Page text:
When Ethan Hawke re-teamed with "Gattica" director Andrew Nicchol for "Good Kill," he saw it as an irresistible opportunity to learn more about a very topical subject. "I'd been hearing about drone strikes in the newspaper for years, and I had no context for what it meant," Hawke says while premiering the film at the Toronto International Film Festival. "I really had no mental picture of what it meant, who pulls the trigger and who's in charge. I imagine what it was like to be in 1914 or something and read in the paper about this thing going on, trench warfare, and going, 'What is a trench?'"
In "Good Kill," Hawke plays a seasoned fighter pilot now relegated to piloting unmanned aerial vehicles — or drones — in Afghanistan from a trailer on an Air Force base in Las Vegas in 2010, during the height of the U.S. military's use of drone attacks. "Here's a soldier who's being asked to do something that I've never seen anyone asked to do, which is that he's fighting the Taliban all afternoon and then he stops at the 7-Eleven and picks up some bacon and eggs and some orange juice, goes home." Hawke explains. "And then he goes to war again [the next morning]. When I was growing up, you'd hear about guys coming home from Vietnam and the transition and how hard that was, and how these guys are being asked to do that every day."
And what has Hawke learned from making the film? That there are no easy answers with this war. "I feel that the situation is so complex," he says. "To pretend that there isn't a tremendous amount of malice out in the world against the West and there aren't people that want to undermine our entire way of life and wouldn't love to see the whole city of New York burn — to pretend like that doesn't exist is to be naive."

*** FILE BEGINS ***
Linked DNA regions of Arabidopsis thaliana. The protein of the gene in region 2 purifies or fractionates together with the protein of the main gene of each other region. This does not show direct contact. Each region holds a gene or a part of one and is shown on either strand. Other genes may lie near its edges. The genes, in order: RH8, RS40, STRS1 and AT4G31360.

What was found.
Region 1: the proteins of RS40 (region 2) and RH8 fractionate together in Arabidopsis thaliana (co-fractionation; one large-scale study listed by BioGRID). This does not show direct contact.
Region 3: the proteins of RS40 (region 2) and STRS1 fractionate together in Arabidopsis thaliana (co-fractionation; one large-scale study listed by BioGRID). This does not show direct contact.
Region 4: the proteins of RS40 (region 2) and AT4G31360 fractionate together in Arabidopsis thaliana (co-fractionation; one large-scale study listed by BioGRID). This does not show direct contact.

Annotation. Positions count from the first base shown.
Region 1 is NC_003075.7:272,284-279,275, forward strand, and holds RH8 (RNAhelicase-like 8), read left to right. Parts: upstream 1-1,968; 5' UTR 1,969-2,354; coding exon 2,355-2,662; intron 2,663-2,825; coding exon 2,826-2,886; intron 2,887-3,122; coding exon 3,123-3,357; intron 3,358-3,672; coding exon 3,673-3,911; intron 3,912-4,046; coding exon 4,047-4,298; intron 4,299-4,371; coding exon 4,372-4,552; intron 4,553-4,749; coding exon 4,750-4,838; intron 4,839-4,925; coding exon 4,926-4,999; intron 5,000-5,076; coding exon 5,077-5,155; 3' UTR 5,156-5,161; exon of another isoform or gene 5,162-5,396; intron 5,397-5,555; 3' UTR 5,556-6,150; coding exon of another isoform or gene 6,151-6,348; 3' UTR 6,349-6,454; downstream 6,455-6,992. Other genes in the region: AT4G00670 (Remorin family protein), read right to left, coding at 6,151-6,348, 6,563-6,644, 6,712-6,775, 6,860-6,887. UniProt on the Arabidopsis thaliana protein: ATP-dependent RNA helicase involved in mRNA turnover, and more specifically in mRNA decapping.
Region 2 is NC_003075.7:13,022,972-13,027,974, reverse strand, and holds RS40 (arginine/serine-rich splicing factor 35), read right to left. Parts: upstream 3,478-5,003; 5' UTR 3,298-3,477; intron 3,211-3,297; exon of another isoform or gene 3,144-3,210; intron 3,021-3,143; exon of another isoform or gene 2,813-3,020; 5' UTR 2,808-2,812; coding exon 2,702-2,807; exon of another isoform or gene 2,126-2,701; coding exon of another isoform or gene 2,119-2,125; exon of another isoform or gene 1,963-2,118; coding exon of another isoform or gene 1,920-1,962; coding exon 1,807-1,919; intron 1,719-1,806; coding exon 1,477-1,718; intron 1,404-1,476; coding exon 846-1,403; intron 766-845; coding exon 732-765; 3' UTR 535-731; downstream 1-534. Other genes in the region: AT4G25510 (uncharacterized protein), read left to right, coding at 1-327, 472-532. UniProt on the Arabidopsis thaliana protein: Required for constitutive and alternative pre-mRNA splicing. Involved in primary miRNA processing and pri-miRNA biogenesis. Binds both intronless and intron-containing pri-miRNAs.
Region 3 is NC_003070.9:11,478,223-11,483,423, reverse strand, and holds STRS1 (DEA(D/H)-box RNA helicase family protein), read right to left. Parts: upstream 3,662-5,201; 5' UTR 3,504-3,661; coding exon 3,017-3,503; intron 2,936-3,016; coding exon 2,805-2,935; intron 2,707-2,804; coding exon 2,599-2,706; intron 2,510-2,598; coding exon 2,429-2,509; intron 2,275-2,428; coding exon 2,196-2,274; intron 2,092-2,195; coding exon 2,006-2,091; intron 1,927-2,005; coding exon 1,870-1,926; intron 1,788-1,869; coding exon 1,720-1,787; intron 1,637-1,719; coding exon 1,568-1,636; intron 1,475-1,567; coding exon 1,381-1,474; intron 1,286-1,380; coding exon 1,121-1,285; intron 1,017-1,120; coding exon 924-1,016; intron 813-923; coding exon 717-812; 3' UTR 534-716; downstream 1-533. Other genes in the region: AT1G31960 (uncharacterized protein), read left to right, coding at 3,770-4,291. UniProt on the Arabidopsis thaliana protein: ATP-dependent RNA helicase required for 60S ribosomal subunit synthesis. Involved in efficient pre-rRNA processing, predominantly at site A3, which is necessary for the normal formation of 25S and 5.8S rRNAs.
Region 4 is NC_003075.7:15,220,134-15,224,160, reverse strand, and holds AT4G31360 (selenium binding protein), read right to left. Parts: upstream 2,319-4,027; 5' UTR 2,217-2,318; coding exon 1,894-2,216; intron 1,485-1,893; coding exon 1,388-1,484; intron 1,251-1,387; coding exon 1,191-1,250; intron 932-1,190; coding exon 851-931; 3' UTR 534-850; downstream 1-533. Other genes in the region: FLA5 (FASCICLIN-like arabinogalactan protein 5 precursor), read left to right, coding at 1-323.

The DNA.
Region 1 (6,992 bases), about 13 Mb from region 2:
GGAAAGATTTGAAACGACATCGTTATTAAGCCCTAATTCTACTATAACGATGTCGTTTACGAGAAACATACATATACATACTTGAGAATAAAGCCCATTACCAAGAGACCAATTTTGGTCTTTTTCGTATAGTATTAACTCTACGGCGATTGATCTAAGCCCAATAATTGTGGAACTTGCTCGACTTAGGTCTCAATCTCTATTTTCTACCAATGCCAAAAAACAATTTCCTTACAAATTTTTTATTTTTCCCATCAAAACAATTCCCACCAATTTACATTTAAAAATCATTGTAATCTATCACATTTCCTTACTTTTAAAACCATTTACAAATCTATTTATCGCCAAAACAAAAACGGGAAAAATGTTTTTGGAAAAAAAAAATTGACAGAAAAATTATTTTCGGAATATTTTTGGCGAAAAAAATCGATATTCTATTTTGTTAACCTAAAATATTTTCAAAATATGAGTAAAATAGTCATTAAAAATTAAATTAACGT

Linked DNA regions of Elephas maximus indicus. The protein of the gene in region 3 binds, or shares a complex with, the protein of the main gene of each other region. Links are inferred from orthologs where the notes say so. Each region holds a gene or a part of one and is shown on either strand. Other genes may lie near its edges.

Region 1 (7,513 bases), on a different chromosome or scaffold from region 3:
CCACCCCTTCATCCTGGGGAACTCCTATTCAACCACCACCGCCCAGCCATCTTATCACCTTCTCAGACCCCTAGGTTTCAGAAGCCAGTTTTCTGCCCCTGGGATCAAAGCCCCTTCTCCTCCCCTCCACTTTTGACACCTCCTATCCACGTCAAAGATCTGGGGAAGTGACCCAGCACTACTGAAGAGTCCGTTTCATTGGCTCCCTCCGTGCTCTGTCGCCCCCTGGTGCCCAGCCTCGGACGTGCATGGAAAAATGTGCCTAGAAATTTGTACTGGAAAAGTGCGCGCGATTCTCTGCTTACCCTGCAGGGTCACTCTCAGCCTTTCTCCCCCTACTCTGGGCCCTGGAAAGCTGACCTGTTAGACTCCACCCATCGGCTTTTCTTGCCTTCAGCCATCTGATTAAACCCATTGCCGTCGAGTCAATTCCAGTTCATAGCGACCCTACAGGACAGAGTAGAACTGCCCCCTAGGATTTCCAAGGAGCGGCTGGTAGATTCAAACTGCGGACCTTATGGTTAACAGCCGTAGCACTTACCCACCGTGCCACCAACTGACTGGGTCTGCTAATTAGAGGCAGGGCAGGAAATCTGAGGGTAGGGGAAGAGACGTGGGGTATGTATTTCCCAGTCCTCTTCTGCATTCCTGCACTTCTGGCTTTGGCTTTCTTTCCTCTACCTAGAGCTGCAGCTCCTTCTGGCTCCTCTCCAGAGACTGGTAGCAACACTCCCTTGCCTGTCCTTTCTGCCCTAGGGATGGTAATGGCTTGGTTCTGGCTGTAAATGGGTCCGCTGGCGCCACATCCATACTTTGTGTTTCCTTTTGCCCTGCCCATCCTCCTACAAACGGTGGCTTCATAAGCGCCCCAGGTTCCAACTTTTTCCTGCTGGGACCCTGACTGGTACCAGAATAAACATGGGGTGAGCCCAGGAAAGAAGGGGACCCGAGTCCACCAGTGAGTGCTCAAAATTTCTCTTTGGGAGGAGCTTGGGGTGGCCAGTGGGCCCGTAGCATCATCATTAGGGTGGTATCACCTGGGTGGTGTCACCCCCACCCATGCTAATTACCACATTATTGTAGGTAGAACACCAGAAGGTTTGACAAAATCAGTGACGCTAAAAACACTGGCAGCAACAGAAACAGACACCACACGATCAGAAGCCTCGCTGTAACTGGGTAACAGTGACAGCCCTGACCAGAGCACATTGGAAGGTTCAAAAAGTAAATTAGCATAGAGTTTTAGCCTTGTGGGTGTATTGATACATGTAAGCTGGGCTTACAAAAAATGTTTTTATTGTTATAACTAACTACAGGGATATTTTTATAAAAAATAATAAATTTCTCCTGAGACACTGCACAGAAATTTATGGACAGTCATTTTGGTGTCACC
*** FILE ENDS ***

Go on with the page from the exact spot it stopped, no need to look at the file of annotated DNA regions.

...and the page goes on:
But at the same time, Hawke offers, "Do I want my government to be killing people at a funeral? I don't, I think that's wrong. Do I like when I read that we'll shoot first-responders? Do the ends justify the means? And how would you feel if that was your kid? We're stopping terrorism here, but we're the perpetrators of terror in another part of the world."
Then, of course, there is the more immediate question of the drone program itself. "It's this intersection of where our humanity is hitting where technology has brought us. People I know in the military will say that yeah, there are these casualties, but it's a hell of a lot better than Dresden. We killed a lot of civilians in Dresden, too. Everything's changing. Things get better and they get worse simultaneously. You just don't want an ignorant public. An ignorant public creates monsters in the government."
As for how far Hawke thinks technology will go? "It will go until we blow up the planet," he offers bluntly. "I mean, probably."